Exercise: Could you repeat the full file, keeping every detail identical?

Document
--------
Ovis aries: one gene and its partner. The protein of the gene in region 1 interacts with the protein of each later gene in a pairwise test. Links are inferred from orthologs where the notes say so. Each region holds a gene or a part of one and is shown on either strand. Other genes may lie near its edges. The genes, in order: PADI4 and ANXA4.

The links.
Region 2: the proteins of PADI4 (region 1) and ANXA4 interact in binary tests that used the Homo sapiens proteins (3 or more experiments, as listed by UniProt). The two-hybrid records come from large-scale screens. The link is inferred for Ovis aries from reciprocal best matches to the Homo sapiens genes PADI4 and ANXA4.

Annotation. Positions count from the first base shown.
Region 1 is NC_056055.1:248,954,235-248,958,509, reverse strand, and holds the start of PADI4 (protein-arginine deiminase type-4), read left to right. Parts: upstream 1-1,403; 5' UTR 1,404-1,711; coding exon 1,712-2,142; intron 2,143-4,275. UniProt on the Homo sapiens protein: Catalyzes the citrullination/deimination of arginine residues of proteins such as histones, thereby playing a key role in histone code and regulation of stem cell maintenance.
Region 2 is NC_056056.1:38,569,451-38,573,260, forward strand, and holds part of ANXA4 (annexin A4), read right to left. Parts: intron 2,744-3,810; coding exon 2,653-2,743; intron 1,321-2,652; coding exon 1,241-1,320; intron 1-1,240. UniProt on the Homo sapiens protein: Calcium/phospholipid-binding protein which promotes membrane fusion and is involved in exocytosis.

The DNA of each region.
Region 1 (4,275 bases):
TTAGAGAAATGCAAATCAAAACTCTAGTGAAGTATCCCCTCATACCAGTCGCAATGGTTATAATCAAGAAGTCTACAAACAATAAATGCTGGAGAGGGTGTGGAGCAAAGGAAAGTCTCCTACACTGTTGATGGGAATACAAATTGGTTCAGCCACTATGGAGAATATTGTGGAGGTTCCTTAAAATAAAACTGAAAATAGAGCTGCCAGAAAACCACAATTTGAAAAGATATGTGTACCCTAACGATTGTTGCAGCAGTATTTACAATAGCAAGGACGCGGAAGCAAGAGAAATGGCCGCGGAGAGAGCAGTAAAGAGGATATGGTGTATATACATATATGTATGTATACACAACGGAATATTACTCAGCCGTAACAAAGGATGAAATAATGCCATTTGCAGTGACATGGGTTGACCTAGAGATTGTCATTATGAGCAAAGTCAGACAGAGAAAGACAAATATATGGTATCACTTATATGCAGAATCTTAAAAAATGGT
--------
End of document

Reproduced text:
Ovis aries: one gene and its partner. The protein of the gene in region 1 interacts with the protein of each later gene in a pairwise test. Links are inferred from orthologs where the notes say so. Each region holds a gene or a part of one and is shown on either strand. Other genes may lie near its edges. The genes, in order: PADI4 and ANXA4.

The links.
Region 2: the proteins of PADI4 (region 1) and ANXA4 interact in binary tests that used the Homo sapiens proteins (3 or more experiments, as listed by UniProt). The two-hybrid records come from large-scale screens. The link is inferred for Ovis aries from reciprocal best matches to the Homo sapiens genes PADI4 and ANXA4.

Annotation. Positions count from the first base shown.
Region 1 is NC_056055.1:248,954,235-248,958,509, reverse strand, and holds the start of PADI4 (protein-arginine deiminase type-4), read left to right. Parts: upstream 1-1,403; 5' UTR 1,404-1,711; coding exon 1,712-2,142; intron 2,143-4,275. UniProt on the Homo sapiens protein: Catalyzes the citrullination/deimination of arginine residues of proteins such as histones, thereby playing a key role in histone code and regulation of stem cell maintenance.
Region 2 is NC_056056.1:38,569,451-38,573,260, forward strand, and holds part of ANXA4 (annexin A4), read right to left. Parts: intron 2,744-3,810; coding exon 2,653-2,743; intron 1,321-2,652; coding exon 1,241-1,320; intron 1-1,240. UniProt on the Homo sapiens protein: Calcium/phospholipid-binding protein which promotes membrane fusion and is involved in exocytosis.

The DNA of each region.
Region 1 (4,275 bases):
TTAGAGAAATGCAAATCAAAACTCTAGTGAAGTATCCCCTCATACCAGTCGCAATGGTTATAATCAAGAAGTCTACAAACAATAAATGCTGGAGAGGGTGTGGAGCAAAGGAAAGTCTCCTACACTGTTGATGGGAATACAAATTGGTTCAGCCACTATGGAGAATATTGTGGAGGTTCCTTAAAATAAAACTGAAAATAGAGCTGCCAGAAAACCACAATTTGAAAAGATATGTGTACCCTAACGATTGTTGCAGCAGTATTTACAATAGCAAGGACGCGGAAGCAAGAGAAATGGCCGCGGAGAGAGCAGTAAAGAGGATATGGTGTATATACATATATGTATGTATACACAACGGAATATTACTCAGCCGTAACAAAGGATGAAATAATGCCATTTGCAGTGACATGGGTTGACCTAGAGATTGTCATTATGAGCAAAGTCAGACAGAGAAAGACAAATATATGGTATCACTTATATGCAGAATCTTAAAAAATGGT